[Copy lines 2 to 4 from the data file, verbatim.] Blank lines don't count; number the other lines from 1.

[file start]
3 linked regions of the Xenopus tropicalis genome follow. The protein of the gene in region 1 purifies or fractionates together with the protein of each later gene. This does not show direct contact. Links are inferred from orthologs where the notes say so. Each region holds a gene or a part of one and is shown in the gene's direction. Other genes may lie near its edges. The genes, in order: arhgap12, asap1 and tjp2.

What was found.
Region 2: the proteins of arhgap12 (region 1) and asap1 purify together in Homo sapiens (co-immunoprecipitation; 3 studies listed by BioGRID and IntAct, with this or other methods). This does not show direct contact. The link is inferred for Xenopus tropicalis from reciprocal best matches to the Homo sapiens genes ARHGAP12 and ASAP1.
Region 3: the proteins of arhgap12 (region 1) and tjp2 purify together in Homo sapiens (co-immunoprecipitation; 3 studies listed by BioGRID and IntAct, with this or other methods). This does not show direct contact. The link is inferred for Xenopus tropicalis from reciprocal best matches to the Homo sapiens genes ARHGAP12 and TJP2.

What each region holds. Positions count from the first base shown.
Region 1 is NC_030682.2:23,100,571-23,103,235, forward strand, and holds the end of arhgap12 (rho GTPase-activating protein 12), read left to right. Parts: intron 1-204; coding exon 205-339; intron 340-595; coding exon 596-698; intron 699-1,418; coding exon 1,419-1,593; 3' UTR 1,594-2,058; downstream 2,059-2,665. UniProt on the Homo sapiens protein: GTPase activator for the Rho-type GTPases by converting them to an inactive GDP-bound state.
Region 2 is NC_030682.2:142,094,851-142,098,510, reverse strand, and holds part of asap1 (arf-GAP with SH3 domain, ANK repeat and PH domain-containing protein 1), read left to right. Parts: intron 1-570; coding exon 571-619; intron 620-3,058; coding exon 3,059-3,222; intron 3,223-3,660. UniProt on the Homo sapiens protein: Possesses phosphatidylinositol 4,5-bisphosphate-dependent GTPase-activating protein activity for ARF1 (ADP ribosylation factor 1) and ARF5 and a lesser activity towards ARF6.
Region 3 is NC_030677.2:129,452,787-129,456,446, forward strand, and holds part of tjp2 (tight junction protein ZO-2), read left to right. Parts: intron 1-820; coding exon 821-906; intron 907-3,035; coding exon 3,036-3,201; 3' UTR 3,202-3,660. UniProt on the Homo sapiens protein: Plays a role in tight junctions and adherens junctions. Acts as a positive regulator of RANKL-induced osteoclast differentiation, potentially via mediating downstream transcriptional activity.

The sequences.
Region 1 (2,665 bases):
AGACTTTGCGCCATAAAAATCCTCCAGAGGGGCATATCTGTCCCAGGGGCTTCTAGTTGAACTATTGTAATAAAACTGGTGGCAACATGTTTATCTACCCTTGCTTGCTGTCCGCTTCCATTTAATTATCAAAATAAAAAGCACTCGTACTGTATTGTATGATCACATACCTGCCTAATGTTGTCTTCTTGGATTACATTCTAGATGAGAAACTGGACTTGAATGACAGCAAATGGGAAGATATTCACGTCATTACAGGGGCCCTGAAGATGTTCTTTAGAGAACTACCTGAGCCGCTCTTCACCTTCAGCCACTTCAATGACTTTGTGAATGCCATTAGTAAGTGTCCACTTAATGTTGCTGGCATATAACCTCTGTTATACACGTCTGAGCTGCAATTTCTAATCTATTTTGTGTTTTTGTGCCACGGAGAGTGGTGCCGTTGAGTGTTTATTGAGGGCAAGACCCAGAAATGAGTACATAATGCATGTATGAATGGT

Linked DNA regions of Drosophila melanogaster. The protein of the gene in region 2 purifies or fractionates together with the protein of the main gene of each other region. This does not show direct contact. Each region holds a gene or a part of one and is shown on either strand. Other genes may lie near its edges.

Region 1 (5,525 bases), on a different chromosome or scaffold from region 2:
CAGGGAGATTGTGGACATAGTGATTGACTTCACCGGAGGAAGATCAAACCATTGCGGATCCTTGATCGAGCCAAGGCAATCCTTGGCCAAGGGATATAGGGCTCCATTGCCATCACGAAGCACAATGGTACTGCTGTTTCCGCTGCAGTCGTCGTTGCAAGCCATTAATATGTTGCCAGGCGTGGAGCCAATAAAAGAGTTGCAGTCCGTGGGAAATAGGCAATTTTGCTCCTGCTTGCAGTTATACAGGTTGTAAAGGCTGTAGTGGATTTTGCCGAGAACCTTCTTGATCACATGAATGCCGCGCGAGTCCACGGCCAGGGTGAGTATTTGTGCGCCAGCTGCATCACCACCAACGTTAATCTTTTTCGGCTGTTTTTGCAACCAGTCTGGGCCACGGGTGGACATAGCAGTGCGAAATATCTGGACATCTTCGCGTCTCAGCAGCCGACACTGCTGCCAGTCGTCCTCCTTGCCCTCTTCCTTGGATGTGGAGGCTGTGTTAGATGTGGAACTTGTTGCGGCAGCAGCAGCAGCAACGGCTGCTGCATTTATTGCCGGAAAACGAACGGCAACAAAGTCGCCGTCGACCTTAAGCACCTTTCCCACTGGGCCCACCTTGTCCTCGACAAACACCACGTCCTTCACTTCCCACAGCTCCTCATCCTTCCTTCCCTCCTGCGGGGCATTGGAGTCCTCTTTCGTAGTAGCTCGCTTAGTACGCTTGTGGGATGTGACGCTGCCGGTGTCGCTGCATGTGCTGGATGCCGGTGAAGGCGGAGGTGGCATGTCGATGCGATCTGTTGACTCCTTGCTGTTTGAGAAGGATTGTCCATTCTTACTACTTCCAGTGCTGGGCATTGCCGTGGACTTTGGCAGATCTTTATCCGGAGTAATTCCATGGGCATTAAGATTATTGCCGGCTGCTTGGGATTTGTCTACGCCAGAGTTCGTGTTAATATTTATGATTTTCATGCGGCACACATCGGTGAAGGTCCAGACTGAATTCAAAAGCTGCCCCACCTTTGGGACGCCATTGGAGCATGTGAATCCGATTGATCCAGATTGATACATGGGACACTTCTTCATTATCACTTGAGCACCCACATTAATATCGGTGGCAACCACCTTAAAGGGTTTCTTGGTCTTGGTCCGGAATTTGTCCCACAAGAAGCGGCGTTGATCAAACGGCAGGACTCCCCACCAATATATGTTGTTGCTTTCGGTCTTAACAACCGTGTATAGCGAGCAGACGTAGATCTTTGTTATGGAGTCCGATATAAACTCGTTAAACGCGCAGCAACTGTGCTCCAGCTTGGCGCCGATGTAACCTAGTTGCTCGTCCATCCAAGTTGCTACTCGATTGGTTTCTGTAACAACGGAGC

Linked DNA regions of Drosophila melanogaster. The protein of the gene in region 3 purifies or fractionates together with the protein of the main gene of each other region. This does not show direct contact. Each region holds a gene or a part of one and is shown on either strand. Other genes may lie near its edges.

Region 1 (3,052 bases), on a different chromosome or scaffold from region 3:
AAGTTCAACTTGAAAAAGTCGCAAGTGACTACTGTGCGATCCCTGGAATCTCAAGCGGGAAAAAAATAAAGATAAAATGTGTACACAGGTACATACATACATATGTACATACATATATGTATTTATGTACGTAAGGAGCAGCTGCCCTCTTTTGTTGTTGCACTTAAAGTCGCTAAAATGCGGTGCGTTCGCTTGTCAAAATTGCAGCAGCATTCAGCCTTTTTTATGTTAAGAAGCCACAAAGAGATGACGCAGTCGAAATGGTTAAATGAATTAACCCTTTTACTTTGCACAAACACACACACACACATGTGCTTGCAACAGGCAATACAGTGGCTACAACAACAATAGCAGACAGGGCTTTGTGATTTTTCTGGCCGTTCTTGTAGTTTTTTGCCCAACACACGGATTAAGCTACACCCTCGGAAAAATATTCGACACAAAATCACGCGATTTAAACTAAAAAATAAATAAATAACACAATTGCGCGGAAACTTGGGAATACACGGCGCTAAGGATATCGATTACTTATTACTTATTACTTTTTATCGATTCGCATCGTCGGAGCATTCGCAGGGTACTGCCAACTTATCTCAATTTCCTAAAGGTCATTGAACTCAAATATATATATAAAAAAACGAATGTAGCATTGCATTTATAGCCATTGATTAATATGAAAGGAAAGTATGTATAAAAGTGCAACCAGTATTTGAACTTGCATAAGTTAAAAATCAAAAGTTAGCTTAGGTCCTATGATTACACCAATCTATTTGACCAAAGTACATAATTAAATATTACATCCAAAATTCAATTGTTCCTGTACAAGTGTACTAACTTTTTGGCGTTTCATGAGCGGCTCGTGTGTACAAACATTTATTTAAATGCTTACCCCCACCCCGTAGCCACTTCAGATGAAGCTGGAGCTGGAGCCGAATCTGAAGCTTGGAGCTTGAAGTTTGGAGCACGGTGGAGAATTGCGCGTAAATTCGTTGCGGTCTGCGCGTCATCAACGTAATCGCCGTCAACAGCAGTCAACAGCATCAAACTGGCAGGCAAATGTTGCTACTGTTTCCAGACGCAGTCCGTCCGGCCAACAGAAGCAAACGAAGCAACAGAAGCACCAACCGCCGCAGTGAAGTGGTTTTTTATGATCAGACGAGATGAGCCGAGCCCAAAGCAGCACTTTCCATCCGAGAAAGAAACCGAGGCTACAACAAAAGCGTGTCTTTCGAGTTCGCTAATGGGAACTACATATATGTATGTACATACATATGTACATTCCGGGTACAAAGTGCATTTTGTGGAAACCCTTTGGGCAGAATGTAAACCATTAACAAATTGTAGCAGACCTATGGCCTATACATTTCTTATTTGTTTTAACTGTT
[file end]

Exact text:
What was found.
Region 2: the proteins of arhgap12 (region 1) and asap1 purify together in Homo sapiens (co-immunoprecipitation; 3 studies listed by BioGRID and IntAct, with this or other methods). This does not show direct contact. The link is inferred for Xenopus tropicalis from reciprocal best matches to the Homo sapiens genes ARHGAP12 and ASAP1.
Region 3: the proteins of arhgap12 (region 1) and tjp2 purify together in Homo sapiens (co-immunoprecipitation; 3 studies listed by BioGRID and IntAct, with this or other methods). This does not show direct contact. The link is inferred for Xenopus tropicalis from reciprocal best matches to the Homo sapiens genes ARHGAP12 and TJP2.